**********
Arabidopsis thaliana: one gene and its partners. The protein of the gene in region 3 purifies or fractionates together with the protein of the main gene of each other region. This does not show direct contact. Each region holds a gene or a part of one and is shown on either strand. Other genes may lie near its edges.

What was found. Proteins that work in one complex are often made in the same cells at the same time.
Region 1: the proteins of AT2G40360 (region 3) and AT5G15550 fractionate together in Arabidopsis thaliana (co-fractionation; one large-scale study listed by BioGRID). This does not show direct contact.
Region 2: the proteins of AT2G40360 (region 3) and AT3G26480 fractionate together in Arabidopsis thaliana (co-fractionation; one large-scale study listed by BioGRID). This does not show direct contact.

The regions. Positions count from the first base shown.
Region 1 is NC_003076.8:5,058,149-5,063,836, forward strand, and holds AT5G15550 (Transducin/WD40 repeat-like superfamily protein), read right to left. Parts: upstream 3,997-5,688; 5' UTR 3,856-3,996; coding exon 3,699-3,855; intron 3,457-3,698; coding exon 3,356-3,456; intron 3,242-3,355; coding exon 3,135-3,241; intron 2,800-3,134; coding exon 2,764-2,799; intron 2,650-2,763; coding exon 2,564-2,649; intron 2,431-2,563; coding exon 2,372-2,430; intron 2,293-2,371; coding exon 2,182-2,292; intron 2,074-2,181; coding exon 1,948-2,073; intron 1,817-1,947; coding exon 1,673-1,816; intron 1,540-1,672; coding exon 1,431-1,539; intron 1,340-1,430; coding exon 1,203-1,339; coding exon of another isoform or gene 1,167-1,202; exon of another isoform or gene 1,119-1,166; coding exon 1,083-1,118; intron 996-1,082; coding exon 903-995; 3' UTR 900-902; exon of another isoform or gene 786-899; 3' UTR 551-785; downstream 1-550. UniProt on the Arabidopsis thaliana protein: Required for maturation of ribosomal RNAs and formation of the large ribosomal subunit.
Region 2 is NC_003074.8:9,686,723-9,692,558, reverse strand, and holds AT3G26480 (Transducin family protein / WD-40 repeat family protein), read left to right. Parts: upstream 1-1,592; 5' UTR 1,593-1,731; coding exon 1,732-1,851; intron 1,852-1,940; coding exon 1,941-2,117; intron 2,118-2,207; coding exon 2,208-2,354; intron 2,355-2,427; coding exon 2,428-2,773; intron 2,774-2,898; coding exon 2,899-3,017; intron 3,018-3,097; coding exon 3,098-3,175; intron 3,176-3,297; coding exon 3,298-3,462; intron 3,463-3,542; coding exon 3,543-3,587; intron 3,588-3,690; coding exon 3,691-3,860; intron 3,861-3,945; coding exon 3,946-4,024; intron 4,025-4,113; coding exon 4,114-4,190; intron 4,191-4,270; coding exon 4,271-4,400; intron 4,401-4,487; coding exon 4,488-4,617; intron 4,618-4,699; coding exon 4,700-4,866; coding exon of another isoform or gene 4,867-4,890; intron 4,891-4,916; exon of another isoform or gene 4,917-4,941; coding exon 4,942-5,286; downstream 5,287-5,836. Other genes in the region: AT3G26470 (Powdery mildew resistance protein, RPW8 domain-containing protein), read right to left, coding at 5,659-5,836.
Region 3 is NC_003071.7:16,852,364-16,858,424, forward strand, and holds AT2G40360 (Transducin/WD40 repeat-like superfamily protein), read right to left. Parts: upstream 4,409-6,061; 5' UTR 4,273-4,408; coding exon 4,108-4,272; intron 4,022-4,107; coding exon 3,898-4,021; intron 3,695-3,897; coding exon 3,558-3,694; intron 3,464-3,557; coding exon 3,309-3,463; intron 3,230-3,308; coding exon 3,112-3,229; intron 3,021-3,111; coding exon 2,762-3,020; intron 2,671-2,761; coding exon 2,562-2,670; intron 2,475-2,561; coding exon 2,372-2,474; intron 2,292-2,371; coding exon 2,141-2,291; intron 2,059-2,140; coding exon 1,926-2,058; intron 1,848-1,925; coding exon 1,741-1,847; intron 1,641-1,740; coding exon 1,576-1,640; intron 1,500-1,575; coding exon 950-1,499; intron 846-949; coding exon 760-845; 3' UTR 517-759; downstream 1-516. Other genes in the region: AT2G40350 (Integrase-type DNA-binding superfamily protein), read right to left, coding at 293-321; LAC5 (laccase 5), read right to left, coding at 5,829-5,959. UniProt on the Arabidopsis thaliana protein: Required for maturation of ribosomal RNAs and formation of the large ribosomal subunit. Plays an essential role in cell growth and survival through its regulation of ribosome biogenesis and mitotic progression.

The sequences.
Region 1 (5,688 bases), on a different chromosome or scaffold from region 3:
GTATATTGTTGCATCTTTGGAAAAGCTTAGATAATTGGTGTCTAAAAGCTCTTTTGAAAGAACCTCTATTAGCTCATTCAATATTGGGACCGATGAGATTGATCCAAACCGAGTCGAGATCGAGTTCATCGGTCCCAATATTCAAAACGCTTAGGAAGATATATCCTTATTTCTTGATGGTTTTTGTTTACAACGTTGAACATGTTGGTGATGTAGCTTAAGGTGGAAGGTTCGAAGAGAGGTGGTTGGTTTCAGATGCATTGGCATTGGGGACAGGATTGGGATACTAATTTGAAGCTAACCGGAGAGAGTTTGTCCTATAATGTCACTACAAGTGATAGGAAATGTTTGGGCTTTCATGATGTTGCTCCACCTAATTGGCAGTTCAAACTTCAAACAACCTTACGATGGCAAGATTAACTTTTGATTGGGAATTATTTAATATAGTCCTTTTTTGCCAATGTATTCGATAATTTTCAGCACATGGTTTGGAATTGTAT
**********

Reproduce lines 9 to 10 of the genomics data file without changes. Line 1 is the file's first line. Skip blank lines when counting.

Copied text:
The sequences.
Region 1 (5,688 bases), on a different chromosome or scaffold from region 3: